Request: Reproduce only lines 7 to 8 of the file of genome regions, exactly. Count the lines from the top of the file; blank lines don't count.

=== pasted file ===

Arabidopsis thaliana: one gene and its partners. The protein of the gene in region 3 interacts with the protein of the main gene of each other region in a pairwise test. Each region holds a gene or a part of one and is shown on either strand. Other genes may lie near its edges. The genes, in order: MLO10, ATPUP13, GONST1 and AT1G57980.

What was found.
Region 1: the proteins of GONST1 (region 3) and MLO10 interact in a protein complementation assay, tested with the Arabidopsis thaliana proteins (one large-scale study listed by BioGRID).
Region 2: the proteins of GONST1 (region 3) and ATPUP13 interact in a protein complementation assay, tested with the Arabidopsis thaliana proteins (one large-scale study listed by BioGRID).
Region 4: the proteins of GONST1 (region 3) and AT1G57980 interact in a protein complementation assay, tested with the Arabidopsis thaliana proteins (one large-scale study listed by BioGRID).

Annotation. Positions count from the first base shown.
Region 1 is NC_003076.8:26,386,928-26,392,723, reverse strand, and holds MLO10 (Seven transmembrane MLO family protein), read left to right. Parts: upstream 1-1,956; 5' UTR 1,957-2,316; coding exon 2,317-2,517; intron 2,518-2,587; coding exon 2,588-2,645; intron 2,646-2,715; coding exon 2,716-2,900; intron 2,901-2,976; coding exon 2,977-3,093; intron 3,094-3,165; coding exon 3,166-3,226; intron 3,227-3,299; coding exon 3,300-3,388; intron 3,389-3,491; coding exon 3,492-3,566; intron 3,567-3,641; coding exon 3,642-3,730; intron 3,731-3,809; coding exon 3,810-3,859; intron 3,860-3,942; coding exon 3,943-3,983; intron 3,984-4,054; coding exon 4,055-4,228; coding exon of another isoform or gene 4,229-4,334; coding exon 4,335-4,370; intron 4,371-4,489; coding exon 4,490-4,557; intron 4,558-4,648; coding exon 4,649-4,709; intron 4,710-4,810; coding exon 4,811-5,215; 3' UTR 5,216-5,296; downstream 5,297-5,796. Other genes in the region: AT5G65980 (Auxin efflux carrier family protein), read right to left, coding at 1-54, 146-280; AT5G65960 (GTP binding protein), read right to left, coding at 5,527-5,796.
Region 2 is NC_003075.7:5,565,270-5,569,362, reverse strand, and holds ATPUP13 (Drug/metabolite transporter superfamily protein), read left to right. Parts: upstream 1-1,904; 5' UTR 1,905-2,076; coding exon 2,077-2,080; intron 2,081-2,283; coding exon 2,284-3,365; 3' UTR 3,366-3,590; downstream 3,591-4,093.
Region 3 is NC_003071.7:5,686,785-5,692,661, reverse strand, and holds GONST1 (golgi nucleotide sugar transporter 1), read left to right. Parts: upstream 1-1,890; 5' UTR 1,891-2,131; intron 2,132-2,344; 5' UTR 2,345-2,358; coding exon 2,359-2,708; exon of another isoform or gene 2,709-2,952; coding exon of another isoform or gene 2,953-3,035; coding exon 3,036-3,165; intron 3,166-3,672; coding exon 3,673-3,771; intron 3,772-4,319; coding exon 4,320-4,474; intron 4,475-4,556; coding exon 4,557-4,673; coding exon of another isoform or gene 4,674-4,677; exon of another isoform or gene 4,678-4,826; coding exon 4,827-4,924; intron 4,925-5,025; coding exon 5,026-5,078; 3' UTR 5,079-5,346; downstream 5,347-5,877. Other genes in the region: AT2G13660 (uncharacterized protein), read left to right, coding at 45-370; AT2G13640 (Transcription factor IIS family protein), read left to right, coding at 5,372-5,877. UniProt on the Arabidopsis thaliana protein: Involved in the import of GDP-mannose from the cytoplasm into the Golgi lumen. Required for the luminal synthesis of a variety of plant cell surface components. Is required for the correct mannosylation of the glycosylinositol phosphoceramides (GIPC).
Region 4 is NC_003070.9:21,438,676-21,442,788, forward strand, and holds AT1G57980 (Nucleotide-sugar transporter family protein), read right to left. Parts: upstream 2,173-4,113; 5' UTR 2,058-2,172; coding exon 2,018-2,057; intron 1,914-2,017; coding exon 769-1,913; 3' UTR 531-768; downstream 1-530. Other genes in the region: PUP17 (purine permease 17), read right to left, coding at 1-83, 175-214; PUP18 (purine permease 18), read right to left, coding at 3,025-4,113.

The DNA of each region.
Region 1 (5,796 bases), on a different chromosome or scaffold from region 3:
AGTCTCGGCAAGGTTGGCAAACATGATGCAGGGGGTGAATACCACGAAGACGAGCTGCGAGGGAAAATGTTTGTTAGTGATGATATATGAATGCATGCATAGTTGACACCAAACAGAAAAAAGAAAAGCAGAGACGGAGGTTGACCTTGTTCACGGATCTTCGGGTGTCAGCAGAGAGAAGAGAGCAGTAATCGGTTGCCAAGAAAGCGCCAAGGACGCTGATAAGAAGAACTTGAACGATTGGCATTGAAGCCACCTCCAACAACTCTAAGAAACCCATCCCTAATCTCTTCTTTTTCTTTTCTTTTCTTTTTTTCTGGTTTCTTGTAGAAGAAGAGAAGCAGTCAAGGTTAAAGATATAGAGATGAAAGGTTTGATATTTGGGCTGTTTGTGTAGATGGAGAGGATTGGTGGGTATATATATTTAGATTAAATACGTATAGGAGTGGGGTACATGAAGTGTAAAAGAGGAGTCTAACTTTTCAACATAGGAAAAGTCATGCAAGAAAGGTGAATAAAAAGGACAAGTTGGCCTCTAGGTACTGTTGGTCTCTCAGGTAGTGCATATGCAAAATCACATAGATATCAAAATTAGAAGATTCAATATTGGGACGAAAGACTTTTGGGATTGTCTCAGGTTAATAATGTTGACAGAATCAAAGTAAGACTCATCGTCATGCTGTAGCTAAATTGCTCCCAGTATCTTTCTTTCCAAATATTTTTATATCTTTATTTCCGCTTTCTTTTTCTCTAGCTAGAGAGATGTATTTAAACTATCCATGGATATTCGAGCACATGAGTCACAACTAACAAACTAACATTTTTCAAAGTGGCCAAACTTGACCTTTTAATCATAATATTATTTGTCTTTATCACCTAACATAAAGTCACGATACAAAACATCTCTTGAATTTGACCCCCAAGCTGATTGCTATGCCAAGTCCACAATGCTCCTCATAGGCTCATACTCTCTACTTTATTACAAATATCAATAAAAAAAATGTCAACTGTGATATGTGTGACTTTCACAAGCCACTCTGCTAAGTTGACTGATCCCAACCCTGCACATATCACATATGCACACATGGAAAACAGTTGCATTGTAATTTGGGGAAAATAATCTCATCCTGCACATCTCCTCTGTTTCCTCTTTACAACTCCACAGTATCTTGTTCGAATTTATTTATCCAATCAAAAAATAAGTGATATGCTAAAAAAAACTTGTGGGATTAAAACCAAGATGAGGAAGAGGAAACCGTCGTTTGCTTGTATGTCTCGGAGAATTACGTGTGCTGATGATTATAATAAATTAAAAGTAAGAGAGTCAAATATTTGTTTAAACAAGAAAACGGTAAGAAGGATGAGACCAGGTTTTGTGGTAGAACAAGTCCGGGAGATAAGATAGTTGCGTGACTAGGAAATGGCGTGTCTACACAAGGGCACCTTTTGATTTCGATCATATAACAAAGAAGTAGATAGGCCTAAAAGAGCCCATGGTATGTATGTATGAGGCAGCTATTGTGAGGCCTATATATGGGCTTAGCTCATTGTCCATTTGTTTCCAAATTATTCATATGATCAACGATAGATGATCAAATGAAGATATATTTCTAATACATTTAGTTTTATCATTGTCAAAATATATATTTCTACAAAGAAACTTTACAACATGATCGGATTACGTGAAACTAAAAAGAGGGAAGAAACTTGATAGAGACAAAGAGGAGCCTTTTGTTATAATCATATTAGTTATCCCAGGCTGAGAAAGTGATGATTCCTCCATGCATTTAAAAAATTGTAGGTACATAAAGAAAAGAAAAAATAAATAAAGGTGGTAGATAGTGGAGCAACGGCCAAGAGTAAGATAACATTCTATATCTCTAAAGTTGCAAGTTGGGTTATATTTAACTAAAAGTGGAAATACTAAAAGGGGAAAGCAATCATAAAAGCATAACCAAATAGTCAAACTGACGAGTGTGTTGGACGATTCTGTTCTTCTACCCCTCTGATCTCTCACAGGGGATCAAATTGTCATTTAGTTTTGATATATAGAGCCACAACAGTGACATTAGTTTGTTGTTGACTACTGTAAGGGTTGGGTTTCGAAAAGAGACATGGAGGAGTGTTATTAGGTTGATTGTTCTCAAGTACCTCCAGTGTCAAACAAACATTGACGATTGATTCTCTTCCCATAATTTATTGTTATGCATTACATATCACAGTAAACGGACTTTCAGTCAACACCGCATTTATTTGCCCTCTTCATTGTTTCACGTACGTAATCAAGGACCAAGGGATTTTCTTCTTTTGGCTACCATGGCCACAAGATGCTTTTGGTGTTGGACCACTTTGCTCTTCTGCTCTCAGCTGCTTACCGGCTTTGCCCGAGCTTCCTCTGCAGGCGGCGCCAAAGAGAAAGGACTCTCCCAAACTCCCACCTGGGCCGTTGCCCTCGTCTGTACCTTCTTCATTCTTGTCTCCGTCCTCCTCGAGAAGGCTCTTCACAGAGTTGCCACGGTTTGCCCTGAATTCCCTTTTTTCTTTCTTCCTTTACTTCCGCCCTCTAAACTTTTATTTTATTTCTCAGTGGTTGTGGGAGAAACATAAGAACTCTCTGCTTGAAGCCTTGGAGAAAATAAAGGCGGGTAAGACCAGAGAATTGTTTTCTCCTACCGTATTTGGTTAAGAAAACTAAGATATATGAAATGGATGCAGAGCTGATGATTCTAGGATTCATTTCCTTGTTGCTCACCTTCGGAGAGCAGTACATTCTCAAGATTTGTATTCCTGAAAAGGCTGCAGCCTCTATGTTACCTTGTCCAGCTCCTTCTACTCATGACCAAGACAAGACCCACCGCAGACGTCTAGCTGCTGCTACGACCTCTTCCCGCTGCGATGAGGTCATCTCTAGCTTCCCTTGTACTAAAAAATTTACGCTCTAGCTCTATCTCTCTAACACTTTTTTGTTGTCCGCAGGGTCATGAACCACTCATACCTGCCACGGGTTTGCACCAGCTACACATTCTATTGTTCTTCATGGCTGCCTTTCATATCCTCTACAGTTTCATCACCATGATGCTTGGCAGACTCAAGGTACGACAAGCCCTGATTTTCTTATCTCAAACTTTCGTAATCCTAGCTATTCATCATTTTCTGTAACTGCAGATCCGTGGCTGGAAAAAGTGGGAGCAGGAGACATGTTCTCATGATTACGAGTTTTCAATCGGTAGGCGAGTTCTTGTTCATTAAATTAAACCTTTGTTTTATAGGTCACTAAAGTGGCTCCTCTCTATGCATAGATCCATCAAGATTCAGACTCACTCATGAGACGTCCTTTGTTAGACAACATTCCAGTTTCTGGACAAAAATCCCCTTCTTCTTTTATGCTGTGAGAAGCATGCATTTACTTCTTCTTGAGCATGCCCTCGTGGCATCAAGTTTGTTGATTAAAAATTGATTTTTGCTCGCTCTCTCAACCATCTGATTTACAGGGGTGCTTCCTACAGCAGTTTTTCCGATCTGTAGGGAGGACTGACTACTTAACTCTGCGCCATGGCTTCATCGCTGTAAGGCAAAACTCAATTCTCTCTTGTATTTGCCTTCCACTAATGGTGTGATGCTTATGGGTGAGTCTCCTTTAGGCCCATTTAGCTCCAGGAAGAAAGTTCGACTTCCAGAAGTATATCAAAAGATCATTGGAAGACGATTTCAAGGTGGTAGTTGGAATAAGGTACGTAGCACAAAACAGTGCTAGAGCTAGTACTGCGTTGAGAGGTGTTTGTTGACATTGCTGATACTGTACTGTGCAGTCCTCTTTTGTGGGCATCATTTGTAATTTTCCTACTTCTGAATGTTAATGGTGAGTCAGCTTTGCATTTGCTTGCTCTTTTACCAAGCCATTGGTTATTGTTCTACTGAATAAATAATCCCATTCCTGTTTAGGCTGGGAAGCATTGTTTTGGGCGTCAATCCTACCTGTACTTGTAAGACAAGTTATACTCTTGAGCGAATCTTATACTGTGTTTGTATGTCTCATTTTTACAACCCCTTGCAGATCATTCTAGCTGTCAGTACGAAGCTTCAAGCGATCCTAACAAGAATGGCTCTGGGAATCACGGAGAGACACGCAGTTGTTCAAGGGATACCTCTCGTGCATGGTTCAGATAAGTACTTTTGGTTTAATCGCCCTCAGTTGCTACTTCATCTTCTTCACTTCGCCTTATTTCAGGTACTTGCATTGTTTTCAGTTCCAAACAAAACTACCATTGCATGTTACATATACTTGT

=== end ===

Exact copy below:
Region 1 is NC_003076.8:26,386,928-26,392,723, reverse strand, and holds MLO10 (Seven transmembrane MLO family protein), read left to right. Parts: upstream 1-1,956; 5' UTR 1,957-2,316; coding exon 2,317-2,517; intron 2,518-2,587; coding exon 2,588-2,645; intron 2,646-2,715; coding exon 2,716-2,900; intron 2,901-2,976; coding exon 2,977-3,093; intron 3,094-3,165; coding exon 3,166-3,226; intron 3,227-3,299; coding exon 3,300-3,388; intron 3,389-3,491; coding exon 3,492-3,566; intron 3,567-3,641; coding exon 3,642-3,730; intron 3,731-3,809; coding exon 3,810-3,859; intron 3,860-3,942; coding exon 3,943-3,983; intron 3,984-4,054; coding exon 4,055-4,228; coding exon of another isoform or gene 4,229-4,334; coding exon 4,335-4,370; intron 4,371-4,489; coding exon 4,490-4,557; intron 4,558-4,648; coding exon 4,649-4,709; intron 4,710-4,810; coding exon 4,811-5,215; 3' UTR 5,216-5,296; downstream 5,297-5,796. Other genes in the region: AT5G65980 (Auxin efflux carrier family protein), read right to left, coding at 1-54, 146-280; AT5G65960 (GTP binding protein), read right to left, coding at 5,527-5,796.
Region 2 is NC_003075.7:5,565,270-5,569,362, reverse strand, and holds ATPUP13 (Drug/metabolite transporter superfamily protein), read left to right. Parts: upstream 1-1,904; 5' UTR 1,905-2,076; coding exon 2,077-2,080; intron 2,081-2,283; coding exon 2,284-3,365; 3' UTR 3,366-3,590; downstream 3,591-4,093.